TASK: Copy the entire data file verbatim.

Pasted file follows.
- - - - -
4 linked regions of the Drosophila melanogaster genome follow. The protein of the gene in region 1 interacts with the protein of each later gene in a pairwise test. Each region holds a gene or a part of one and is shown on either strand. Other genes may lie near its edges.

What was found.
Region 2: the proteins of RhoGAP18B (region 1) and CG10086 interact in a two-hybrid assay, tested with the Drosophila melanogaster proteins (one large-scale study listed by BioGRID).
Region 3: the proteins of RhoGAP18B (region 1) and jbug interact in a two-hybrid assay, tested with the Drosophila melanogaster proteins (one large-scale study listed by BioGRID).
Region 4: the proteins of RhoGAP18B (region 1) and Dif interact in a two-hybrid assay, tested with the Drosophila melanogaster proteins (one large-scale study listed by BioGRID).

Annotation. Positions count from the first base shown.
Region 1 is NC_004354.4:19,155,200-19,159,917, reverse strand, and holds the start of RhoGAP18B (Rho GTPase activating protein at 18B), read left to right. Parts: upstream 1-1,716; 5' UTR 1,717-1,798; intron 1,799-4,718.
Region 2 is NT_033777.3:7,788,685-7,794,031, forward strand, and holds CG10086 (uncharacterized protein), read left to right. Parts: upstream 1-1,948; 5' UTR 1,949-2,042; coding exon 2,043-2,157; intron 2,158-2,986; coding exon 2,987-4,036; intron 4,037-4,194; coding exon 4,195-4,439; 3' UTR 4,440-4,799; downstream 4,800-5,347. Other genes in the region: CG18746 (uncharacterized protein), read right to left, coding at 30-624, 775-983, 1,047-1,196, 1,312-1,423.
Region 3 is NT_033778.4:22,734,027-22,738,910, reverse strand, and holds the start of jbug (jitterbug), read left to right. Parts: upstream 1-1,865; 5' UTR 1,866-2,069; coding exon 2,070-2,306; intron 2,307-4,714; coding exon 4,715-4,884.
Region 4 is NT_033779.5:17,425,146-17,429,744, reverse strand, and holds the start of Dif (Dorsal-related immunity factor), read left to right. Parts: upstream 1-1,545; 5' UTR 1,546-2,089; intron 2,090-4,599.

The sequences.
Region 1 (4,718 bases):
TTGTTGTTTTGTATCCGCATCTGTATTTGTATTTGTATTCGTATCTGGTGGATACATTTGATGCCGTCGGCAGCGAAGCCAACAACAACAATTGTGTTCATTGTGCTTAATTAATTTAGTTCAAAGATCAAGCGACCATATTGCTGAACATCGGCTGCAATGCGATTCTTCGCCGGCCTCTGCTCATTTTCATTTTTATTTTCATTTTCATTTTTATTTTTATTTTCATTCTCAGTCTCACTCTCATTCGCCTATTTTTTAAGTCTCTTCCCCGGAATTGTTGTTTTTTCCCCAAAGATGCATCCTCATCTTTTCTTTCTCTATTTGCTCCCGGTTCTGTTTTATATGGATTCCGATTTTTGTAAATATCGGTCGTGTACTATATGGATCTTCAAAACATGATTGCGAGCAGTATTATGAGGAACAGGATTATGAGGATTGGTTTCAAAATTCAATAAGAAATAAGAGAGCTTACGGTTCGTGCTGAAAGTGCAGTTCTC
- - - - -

4 linked regions of the Drosophila melanogaster genome follow. The protein of the gene in region 1 interacts with the protein of each later gene in a pairwise test. Each region holds a gene or a part of one and is shown on either strand. Other genes may lie near its edges.

What was found.
Region 2: the proteins of RhoGAP18B (region 1) and CG10086 interact in a two-hybrid assay, tested with the Drosophila melanogaster proteins (one large-scale study listed by BioGRID).
Region 3: the proteins of RhoGAP18B (region 1) and jbug interact in a two-hybrid assay, tested with the Drosophila melanogaster proteins (one large-scale study listed by BioGRID).
Region 4: the proteins of RhoGAP18B (region 1) and Dif interact in a two-hybrid assay, tested with the Drosophila melanogaster proteins (one large-scale study listed by BioGRID).

Annotation. Positions count from the first base shown.
Region 1 is NC_004354.4:19,155,200-19,159,917, reverse strand, and holds the start of RhoGAP18B (Rho GTPase activating protein at 18B), read left to right. Parts: upstream 1-1,716; 5' UTR 1,717-1,798; intron 1,799-4,718.
Region 2 is NT_033777.3:7,788,685-7,794,031, forward strand, and holds CG10086 (uncharacterized protein), read left to right. Parts: upstream 1-1,948; 5' UTR 1,949-2,042; coding exon 2,043-2,157; intron 2,158-2,986; coding exon 2,987-4,036; intron 4,037-4,194; coding exon 4,195-4,439; 3' UTR 4,440-4,799; downstream 4,800-5,347. Other genes in the region: CG18746 (uncharacterized protein), read right to left, coding at 30-624, 775-983, 1,047-1,196, 1,312-1,423.
Region 3 is NT_033778.4:22,734,027-22,738,910, reverse strand, and holds the start of jbug (jitterbug), read left to right. Parts: upstream 1-1,865; 5' UTR 1,866-2,069; coding exon 2,070-2,306; intron 2,307-4,714; coding exon 4,715-4,884.
Region 4 is NT_033779.5:17,425,146-17,429,744, reverse strand, and holds the start of Dif (Dorsal-related immunity factor), read left to right. Parts: upstream 1-1,545; 5' UTR 1,546-2,089; intron 2,090-4,599.

The sequences.
Region 1 (4,718 bases):
TTGTTGTTTTGTATCCGCATCTGTATTTGTATTTGTATTCGTATCTGGTGGATACATTTGATGCCGTCGGCAGCGAAGCCAACAACAACAATTGTGTTCATTGTGCTTAATTAATTTAGTTCAAAGATCAAGCGACCATATTGCTGAACATCGGCTGCAATGCGATTCTTCGCCGGCCTCTGCTCATTTTCATTTTTATTTTCATTTTCATTTTTATTTTTATTTTCATTCTCAGTCTCACTCTCATTCGCCTATTTTTTAAGTCTCTTCCCCGGAATTGTTGTTTTTTCCCCAAAGATGCATCCTCATCTTTTCTTTCTCTATTTGCTCCCGGTTCTGTTTTATATGGATTCCGATTTTTGTAAATATCGGTCGTGTACTATATGGATCTTCAAAACATGATTGCGAGCAGTATTATGAGGAACAGGATTATGAGGATTGGTTTCAAAATTCAATAAGAAATAAGAGAGCTTACGGTTCGTGCTGAAAGTGCAGTTCTC